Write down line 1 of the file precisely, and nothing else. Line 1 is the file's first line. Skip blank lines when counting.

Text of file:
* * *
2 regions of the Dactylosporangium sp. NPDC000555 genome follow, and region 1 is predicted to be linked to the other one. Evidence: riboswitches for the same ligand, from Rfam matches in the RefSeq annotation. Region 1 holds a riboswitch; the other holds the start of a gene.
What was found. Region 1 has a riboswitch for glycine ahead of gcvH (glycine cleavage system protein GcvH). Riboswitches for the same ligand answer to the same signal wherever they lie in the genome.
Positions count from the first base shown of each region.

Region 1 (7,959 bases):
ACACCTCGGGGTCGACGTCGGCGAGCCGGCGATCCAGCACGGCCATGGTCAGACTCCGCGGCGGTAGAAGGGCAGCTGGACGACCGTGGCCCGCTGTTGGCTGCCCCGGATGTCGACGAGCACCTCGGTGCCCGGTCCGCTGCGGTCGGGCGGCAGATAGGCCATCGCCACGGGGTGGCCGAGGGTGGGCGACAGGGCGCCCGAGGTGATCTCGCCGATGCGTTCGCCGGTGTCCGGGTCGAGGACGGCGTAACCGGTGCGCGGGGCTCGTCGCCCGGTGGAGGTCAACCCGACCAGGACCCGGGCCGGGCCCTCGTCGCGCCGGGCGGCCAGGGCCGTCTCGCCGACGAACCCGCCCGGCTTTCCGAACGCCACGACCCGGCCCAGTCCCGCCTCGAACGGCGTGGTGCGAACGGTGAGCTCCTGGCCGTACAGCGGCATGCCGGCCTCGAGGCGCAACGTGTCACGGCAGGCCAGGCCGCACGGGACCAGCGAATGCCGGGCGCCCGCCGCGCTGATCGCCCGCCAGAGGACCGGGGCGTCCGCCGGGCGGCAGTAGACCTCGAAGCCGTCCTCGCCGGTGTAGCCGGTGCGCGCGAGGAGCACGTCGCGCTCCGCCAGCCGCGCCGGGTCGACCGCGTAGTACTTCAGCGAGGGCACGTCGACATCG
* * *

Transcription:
2 regions of the Dactylosporangium sp. NPDC000555 genome follow, and region 1 is predicted to be linked to the other one. Evidence: riboswitches for the same ligand, from Rfam matches in the RefSeq annotation. Region 1 holds a riboswitch; the other holds the start of a gene.